Vermonters paying attention to marijuana policy reform this week learned one thing for sure: There are two sides to every dime. Supporters of legalizing marijuana, who belong to a group call the Vermont Cannabis Collaborative, published a report on Wednesday that argues the economic benefits to legalizing the drug — among them creating 4,000 new jobs.
"Vermont has a unique opportunity to define what this industry looks like," reads the report. "What if our cannabis economy became known for the same values that make Vermont unique: collaboration, innovation, community, creativity, environmental stewardship, healthy lifestyles and artisanal goods?"
The debate: Yet some Vermonters are fighting back against legalizing cannabis for recreational use, including an organization called Smart Approaches to Marijuana Vermont. "I really want to have a thoughtful conversation based on science," said Debby Haskins, the group's director, during a press conference in Montpelier on Tuesday, according to the Burlington Free Press.
Haskins and her group oppose the recreational use of marijuana because they believe it's a threat to public safety and that legalizing the drug would send the wrong message to minors.
"I can drink a beer and I can safely drive a car home," said Vergennes Police Chief George Merkel at the press conference, according to the Burlington Free Press. "If I smoke a joint, can I safely drive a car home? The answer is no."
When could recreational marijuana be legalized in Vermont? State Sen. David Zuckerman thinks the state's got a fair shot of fully legalizing the drug. In February, Zuckerman introduced a bill that could see Vermont legalize marijuana by going through the State legislature. Though Vermont hasn't fully embraced a "green economy," it became one of 23 states (plus Washington, D.C.) to move in that direction by legalizing the use of medicinal marijuana in 2004.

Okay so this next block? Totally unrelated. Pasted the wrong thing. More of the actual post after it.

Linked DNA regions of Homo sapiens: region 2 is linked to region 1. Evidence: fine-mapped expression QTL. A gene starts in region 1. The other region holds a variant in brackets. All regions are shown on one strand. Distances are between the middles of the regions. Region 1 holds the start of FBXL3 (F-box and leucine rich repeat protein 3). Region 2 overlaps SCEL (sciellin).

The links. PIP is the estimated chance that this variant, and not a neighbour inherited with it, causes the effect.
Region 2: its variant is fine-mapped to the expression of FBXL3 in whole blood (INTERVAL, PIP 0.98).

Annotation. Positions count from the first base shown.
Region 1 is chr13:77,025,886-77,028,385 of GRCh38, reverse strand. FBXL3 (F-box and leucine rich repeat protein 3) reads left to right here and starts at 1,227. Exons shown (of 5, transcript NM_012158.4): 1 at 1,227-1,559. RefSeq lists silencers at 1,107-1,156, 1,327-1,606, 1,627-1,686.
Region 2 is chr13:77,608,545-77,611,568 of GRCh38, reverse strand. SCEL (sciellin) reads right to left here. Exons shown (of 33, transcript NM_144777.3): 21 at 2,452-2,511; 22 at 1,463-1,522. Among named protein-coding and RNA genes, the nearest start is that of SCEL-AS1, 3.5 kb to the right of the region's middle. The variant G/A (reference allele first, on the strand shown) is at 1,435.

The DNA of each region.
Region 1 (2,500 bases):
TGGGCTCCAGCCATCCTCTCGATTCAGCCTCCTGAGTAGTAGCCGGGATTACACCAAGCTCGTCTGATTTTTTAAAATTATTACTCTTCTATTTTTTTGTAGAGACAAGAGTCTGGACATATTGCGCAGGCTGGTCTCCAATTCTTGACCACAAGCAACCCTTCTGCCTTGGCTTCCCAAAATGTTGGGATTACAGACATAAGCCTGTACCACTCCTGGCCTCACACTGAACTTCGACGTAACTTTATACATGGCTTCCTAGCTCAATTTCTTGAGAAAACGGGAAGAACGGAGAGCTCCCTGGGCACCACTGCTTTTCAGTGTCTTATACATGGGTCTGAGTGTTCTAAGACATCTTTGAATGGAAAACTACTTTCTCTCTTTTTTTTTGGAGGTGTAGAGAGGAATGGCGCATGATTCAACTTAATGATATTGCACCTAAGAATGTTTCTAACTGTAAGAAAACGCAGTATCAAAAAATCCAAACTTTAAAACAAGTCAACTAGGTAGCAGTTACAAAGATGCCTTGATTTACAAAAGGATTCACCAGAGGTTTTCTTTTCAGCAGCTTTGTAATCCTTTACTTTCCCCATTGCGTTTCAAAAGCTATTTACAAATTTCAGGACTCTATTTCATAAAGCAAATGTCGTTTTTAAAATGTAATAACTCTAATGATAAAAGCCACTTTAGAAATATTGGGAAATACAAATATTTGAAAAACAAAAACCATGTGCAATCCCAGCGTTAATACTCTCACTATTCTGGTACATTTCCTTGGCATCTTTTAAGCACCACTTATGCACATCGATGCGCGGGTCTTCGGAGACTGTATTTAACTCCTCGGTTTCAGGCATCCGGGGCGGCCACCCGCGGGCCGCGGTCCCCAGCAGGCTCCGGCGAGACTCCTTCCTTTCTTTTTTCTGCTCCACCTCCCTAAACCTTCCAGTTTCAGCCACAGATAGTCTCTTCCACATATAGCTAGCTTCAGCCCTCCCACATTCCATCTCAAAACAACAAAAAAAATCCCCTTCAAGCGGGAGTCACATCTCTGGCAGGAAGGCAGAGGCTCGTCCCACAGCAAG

"More than 75 years of criminalizing marijuana has failed to prevent marijuana use," the bill reads. "A study published in the American Journal of Public Health found that no evidence supports the claim that criminalization reduces marijuana use."
"Responsible use of marijuana should be treated the same as responsible use of alcohol, the abuse of either treated as a public health matter, and irresponsible use of either that causes harm to others sanctioned with penalties," it continues.
According to a January report from independent research organization Rand, 80,000 residents in Vermont are habitual cannabis users, and those Vermonters spend a collective $175 million per year on illegal marijuana. If the state were to change its laws, the black market for cannabis could translate to annual Vermont tax revenues on the order of $20 to $75 million, according to its report.
What's more, a majority of Vermonters, or 54%, support the full legalization of marijuana, per a February poll by Castleton Polling Institute.
To date, only four states have legalized the recreational use of cannabis — Colorado, Alaska, Oregon and Washington — but many marijuana advocates believe more states are heading that way.
Democratic presidential hopeful and Vermont Sen. Bernie Sanders has been vocal about moving to decriminalize marijuana at the federal level.
"Someone in the United States is arrested every minute on marijuana charges," reads a page on Sanders' campaign website. "Too many Americans have seen their lives destroyed because they have criminal records as a result of marijuana use. That's wrong. That has got to change."
Under his plan marijuana regulation, including punitive measures, would not fall under federal jurisdiction.
"States which want to regulate marijuana would remain free to do so the same way local laws now govern sales of alcohol and tobacco," according to the Sanders campaign site. "Bernie would continue to allow federal law enforcement officials to arrest and prosecute drug dealers for trafficking in marijuana sales."